One part bull market, two parts bulldog tenacity.
That's the secret behind the healthcare industry's fiscal health.
Thanks to vigorous cost control, hospitals and healthcare systems, by and large, are sitting pretty. In 1996 total margins reached a five-year high of 5%, according to the Center for Healthcare Industry Performance Studies in Columbus, Ohio. And although numbers for 1997 aren't in yet, signs point to continued stability. Rating agencies' upgrades of healthcare bonds, for example, continue to outpace downgrades of industry debt.
Meanwhile, Wall Street is rewarding even novice stockpickers and money managers. Just look at the healthcare industry's balance sheet. Hospitals and single-state health systems, for instance, had more than $37 million in unrestricted cash and investments to play with in 1996-doubling 1992's reserves, according to median figures published by Moody's Investors Service. Multistate systems were sitting on a whopping $444 million-plus-also twice the 1992 median.
Smart providers will continue focusing on boosting returns from investment income and managing available cash.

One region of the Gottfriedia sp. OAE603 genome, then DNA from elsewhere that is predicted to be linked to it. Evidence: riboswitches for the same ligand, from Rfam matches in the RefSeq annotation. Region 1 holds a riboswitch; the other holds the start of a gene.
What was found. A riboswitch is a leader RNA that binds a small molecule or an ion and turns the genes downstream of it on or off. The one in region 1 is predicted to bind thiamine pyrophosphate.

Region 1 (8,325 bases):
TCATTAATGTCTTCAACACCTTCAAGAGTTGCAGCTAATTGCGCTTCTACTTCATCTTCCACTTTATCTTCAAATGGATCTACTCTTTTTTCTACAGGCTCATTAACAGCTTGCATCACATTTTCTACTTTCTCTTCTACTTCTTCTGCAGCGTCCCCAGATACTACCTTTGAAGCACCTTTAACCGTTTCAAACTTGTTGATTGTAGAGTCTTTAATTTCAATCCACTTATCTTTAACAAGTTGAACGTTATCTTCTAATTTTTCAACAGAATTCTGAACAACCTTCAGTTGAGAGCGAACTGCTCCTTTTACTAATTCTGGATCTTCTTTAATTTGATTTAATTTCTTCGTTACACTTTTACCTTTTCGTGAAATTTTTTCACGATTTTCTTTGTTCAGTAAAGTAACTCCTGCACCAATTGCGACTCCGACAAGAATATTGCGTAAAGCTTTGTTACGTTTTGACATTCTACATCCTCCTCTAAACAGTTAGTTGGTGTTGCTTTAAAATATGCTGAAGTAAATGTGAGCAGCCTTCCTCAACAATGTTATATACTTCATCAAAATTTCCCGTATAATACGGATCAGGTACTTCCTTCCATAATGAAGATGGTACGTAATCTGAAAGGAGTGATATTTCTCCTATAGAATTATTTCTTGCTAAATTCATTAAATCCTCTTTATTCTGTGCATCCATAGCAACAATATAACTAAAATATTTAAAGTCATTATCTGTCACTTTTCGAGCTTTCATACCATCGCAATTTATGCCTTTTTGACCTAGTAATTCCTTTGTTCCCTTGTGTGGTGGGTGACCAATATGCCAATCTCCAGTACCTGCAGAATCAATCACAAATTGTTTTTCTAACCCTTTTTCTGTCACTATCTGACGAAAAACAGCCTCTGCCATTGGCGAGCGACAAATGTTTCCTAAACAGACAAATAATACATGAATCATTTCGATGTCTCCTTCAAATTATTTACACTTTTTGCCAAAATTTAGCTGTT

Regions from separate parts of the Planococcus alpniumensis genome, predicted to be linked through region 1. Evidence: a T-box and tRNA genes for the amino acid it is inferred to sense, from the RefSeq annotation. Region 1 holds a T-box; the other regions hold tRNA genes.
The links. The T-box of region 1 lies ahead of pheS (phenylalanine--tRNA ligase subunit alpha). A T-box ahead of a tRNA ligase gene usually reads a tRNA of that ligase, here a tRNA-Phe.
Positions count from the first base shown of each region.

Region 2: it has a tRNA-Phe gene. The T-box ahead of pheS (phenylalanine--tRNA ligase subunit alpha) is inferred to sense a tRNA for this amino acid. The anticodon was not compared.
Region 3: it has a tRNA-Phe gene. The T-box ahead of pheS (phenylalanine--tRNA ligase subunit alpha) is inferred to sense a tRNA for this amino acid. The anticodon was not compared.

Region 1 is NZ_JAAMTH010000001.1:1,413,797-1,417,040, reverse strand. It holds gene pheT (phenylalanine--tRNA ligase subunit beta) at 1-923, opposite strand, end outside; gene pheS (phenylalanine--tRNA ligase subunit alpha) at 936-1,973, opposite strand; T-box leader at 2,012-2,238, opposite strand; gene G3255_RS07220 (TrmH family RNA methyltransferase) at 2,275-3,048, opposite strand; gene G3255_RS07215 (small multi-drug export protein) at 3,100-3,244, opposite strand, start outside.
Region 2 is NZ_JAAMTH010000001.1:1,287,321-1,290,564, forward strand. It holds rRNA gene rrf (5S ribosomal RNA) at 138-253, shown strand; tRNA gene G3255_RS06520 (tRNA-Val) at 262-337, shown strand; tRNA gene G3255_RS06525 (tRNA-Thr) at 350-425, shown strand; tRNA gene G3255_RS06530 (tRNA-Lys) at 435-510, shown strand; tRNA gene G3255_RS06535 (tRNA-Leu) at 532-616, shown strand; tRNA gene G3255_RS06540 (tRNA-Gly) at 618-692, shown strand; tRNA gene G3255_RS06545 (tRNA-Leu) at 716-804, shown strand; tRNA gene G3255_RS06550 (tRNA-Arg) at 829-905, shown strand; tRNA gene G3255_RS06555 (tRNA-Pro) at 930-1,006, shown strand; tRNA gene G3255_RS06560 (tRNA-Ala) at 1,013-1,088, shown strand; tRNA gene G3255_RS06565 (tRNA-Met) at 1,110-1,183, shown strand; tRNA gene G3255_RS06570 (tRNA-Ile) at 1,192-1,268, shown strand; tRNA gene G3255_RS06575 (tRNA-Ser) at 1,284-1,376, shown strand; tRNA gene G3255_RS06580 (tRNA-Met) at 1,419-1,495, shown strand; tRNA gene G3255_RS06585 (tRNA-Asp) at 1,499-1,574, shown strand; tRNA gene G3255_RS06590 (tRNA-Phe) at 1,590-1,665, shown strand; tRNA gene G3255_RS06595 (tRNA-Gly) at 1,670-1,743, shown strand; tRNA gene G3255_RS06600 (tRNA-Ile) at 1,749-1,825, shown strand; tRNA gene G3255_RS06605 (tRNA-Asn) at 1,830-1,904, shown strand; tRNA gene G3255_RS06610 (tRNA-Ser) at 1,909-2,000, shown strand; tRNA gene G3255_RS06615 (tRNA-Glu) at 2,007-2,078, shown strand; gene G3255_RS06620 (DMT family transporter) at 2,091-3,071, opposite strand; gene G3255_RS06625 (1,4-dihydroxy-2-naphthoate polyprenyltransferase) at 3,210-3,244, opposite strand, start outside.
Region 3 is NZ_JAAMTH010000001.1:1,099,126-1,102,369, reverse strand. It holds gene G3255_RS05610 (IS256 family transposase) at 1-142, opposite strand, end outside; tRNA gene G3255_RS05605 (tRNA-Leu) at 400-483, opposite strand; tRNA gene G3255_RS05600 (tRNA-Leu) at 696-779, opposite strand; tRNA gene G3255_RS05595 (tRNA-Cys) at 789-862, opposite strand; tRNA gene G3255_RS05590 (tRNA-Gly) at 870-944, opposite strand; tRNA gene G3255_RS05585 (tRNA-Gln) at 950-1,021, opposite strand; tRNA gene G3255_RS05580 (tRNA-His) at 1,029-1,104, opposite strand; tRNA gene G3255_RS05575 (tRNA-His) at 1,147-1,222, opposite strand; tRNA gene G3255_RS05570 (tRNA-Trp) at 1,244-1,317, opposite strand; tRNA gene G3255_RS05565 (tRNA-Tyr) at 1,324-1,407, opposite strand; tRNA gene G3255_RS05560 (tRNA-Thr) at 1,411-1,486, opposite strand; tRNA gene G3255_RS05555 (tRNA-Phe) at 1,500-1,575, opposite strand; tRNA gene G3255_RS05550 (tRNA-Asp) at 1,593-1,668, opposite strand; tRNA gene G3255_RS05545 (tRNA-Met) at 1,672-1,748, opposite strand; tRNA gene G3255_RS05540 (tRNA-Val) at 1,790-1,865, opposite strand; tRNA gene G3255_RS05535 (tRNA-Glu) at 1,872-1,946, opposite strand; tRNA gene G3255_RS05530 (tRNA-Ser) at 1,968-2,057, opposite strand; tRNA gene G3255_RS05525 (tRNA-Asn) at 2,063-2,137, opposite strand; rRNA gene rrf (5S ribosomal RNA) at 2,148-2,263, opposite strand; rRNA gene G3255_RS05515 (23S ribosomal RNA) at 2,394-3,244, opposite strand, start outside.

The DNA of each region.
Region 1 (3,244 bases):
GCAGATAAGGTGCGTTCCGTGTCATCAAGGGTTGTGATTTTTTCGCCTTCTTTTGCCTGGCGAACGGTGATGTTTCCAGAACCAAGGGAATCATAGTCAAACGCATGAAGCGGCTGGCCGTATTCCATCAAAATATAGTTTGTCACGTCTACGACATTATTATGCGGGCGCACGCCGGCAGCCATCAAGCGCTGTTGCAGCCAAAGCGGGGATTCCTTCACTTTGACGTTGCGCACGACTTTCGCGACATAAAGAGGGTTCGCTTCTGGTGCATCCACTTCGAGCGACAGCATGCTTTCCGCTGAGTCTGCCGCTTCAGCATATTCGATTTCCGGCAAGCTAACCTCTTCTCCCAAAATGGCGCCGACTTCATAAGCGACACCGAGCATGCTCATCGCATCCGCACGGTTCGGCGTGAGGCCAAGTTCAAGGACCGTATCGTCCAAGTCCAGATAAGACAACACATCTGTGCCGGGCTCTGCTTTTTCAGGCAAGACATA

Private investors have made a bundle on Wall Street, too. And now they're looking to spend some of it in healthcare, with the hope of big returns. Venture capitalists poured more than $1.8 billion into healthcare-related investments in the first nine months of 1997. Meanwhile, large leveraged buyout firms have begun staking out investment opportunities in areas such as long-term care and assisted living.
Economists generally predict a steady interest-rate environment and low inflation for 1998. If the economy continues humming along, hospitals will see their cash stashes pile higher, and that will help capitalize future growth and integration and provide a cushion against slumping reimbursements.
All this doesn't mean it's time for healthcare providers to sit on their haunches. Now that the easy pickings of cost containment are done, they will have to look elsewhere for savings to offset Medicare reductions and contractual allowances. One way they will do that is by implementing more aggressive receivables collection procedures and self-pay billing policies.
Weaker credits, particularly small urban hospitals, continue to struggle. And if you read between the lines, you will see signs of instability:
Moody's notes that a number of lower-rated hospitals are pulling out of the ratings pool and getting bond insurance rather than going to the capital markets on their own credit strength.
Richard Clarke, president and chief executive officer of the Healthcare Financial Management Association, predicts an uptick in healthcare provider organizations' cost of capital, hurting hospital profitability.
Meanwhile, the federal government's zealous campaign against fraud looms as a big financial unknown for many hospitals.
The best chief financial officers can hope to do is remain committed to building patient-friendly healthcare systems. Ultimately, that's what it's all about. And that's no bull.